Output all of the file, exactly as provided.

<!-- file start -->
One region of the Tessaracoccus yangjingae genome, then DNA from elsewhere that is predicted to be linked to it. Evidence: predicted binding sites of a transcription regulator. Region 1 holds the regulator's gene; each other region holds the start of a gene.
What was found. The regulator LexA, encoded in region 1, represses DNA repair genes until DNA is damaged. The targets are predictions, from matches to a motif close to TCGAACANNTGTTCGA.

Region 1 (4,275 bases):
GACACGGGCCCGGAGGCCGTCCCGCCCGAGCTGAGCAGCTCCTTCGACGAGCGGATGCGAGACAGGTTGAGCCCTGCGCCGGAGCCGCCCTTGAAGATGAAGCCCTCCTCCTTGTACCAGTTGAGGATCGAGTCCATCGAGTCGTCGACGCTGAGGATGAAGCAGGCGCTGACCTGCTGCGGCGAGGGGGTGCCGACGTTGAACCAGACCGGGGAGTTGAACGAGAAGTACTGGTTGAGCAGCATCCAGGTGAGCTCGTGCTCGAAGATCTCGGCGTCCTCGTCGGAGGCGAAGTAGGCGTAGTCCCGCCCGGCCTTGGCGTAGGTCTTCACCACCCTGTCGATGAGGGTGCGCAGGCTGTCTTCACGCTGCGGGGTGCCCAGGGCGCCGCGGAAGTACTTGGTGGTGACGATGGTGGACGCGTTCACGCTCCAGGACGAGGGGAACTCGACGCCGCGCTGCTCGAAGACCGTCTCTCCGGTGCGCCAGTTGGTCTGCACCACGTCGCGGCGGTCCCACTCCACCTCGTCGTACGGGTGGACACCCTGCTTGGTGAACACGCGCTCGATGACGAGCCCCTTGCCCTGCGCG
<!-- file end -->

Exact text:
One region of the Tessaracoccus yangjingae genome, then DNA from elsewhere that is predicted to be linked to it. Evidence: predicted binding sites of a transcription regulator. Region 1 holds the regulator's gene; each other region holds the start of a gene.
What was found. The regulator LexA, encoded in region 1, represses DNA repair genes until DNA is damaged. The targets are predictions, from matches to a motif close to TCGAACANNTGTTCGA.

Region 1 (4,275 bases):
GACACGGGCCCGGAGGCCGTCCCGCCCGAGCTGAGCAGCTCCTTCGACGAGCGGATGCGAGACAGGTTGAGCCCTGCGCCGGAGCCGCCCTTGAAGATGAAGCCCTCCTCCTTGTACCAGTTGAGGATCGAGTCCATCGAGTCGTCGACGCTGAGGATGAAGCAGGCGCTGACCTGCTGCGGCGAGGGGGTGCCGACGTTGAACCAGACCGGGGAGTTGAACGAGAAGTACTGGTTGAGCAGCATCCAGGTGAGCTCGTGCTCGAAGATCTCGGCGTCCTCGTCGGAGGCGAAGTAGGCGTAGTCCCGCCCGGCCTTGGCGTAGGTCTTCACCACCCTGTCGATGAGGGTGCGCAGGCTGTCTTCACGCTGCGGGGTGCCCAGGGCGCCGCGGAAGTACTTGGTGGTGACGATGGTGGACGCGTTCACGCTCCAGGACGAGGGGAACTCGACGCCGCGCTGCTCGAAGACCGTCTCTCCGGTGCGCCAGTTGGTCTGCACCACGTCGCGGCGGTCCCACTCCACCTCGTCGTACGGGTGGACACCCTGCTTGGTGAACACGCGCTCGATGACGAGCCCCTTGCCCTGCGCG